The ANH teams in the UK and USA are hard at work preparing to launch a joint campaign to stop discrimination against people who suffer from, or are at risk of, developing autoimmune disease and choose, with plausible medical justification, to avoid covid vaccination.
In his latest Walk & Talk, ANH founder Rob Verkerk PhD gives a heads about the forthcoming campaign and why it's of such pivotal importance going forward.
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In Rob's short piece to camera, he talks about our natural revulsion to discrimination, whether it's around race, colour, gender, sexual orientation, age or disability.
We don't normally think of someone with autoimmune disease (AI), except in the case of multiple sclerosis, as disabled, but in many cases, people are. In short, autoimmune diseases develop when an individual loses the normal capacity for self-tolerance, meaning the immune system can no longer discern self from non-self and starts attacking its own cells or tissues. There are over 80 autoimmune diseases out there, from rheumatoid arthritis, multiple sclerosis, coeliac disease, type 1 diabetes, Hashimoto’s, Graves’, Addison disease, ulcerative colitis, psoriasis, and so many others.
They’re now one of the fastest expanding groups of diseases, with incidence rising around 19% year on year and approaching 10% of people industrialised countries having been diagnosed with one.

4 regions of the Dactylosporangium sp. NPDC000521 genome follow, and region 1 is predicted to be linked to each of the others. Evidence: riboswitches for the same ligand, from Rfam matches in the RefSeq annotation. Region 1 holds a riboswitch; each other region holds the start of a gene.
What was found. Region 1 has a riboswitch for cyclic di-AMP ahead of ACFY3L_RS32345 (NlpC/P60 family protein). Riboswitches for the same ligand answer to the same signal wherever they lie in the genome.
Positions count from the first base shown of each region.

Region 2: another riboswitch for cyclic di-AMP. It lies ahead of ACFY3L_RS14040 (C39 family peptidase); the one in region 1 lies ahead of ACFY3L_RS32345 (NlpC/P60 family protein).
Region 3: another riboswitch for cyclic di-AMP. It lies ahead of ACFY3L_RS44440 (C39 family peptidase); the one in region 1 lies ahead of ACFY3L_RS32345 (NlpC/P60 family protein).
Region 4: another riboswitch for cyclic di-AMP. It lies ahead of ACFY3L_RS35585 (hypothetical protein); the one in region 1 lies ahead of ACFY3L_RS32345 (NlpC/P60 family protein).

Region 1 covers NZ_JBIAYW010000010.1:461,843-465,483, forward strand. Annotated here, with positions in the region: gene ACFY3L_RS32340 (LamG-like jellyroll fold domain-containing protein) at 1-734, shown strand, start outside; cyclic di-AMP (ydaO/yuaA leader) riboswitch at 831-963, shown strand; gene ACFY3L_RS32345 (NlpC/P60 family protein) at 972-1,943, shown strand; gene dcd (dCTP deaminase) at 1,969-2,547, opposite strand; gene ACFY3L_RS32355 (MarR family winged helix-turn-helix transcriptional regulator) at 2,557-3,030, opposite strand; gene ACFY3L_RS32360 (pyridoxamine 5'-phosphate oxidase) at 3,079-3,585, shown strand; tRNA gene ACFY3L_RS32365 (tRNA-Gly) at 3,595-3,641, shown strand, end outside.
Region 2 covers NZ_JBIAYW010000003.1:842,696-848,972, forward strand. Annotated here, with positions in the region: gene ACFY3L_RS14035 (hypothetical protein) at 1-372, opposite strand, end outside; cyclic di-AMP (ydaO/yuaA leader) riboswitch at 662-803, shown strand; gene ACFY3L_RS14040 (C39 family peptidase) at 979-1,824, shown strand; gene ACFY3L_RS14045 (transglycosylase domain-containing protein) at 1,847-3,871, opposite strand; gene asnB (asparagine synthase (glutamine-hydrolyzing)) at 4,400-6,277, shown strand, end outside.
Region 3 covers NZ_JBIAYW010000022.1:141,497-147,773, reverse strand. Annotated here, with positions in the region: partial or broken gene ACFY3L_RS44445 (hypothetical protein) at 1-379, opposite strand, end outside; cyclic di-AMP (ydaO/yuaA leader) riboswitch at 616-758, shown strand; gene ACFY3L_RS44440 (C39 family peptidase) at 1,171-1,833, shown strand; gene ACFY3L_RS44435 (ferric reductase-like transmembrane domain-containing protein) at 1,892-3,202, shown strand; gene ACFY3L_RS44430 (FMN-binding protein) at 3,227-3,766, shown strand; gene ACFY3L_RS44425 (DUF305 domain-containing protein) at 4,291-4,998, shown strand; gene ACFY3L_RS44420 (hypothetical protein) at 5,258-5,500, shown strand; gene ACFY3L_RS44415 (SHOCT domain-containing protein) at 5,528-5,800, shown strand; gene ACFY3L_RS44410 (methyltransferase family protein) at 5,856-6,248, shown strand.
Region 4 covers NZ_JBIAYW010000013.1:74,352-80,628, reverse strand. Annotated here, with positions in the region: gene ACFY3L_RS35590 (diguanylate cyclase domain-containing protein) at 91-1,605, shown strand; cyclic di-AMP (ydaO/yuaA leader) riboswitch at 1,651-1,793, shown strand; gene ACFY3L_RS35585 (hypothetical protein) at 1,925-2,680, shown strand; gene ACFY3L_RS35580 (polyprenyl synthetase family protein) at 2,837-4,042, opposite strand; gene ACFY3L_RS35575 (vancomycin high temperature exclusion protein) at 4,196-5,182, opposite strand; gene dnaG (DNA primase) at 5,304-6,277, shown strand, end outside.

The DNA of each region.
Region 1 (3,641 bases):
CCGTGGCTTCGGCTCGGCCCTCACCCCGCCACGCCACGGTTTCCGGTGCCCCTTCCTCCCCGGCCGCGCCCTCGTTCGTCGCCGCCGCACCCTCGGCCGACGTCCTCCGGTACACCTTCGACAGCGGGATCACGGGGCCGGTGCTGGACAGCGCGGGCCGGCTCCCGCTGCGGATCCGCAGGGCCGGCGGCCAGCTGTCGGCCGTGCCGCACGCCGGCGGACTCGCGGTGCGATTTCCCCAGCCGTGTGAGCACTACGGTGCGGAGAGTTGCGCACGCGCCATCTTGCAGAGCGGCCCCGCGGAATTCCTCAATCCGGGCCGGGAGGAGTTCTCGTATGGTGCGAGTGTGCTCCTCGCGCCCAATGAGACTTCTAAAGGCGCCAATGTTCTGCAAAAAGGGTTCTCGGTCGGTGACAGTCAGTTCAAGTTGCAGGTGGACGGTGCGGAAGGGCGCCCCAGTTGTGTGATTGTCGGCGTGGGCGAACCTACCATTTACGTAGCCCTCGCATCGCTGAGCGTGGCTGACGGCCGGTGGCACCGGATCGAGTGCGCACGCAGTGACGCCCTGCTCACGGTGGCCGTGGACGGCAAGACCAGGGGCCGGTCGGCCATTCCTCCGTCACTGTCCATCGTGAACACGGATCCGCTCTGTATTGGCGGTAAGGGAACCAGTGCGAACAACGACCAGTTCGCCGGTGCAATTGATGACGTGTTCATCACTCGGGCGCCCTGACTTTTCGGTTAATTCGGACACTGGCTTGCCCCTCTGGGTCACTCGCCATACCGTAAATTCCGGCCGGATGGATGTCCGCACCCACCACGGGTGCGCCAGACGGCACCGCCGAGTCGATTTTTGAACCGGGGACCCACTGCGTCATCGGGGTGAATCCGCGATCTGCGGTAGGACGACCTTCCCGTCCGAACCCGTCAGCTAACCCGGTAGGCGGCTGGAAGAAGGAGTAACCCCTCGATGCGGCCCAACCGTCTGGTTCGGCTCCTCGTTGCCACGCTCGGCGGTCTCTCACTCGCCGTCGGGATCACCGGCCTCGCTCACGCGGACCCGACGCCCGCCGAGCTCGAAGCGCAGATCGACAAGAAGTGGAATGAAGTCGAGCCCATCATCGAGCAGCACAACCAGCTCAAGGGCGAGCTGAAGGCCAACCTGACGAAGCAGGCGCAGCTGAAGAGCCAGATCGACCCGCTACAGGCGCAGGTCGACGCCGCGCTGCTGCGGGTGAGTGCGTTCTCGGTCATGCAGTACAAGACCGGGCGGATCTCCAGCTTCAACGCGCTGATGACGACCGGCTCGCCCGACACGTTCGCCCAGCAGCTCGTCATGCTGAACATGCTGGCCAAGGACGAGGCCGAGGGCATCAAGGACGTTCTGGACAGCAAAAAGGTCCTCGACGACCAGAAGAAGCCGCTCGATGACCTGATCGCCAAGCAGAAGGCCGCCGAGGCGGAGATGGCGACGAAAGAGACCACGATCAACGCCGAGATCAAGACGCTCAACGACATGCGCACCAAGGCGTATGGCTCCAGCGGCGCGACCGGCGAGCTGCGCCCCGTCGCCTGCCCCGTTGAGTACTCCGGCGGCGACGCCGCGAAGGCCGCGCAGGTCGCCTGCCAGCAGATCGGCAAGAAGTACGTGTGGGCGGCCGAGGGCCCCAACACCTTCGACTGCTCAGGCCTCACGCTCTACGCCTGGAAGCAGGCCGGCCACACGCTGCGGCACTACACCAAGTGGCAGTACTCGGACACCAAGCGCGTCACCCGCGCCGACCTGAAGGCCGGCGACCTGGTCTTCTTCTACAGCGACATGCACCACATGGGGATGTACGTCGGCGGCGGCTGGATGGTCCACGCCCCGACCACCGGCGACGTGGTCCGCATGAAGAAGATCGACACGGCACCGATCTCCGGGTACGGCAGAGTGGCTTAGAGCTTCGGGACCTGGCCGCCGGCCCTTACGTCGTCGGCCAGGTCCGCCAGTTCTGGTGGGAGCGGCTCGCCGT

All of the science points to auto-immune diseases being multi-factorial. There are two main processes that are involved in developing an autoimmune disease:
- there needs to be an underlying genetic predisposition, and
- the person then tends to be exposed to one or more environmental triggers that sets him or her on a trajectory towards autoimmune disease. The triggers can be anything from infections to chemicals in the environment to vaccines and even emotional stress or trauma.
Back in August 2020 an international group of autoimmune doctors and scientists including the most published scientist in the field of autoimmune disease, Dr Yehuda Shoenfeld, warned the scientific community that there was a very viable mechanism for the covid vaccines to trigger autoimmune disease. This was because they found that the spike protein that forms the basis of the antigens in the covid vaccines, shares 26 peptide sequences in common with the human genome.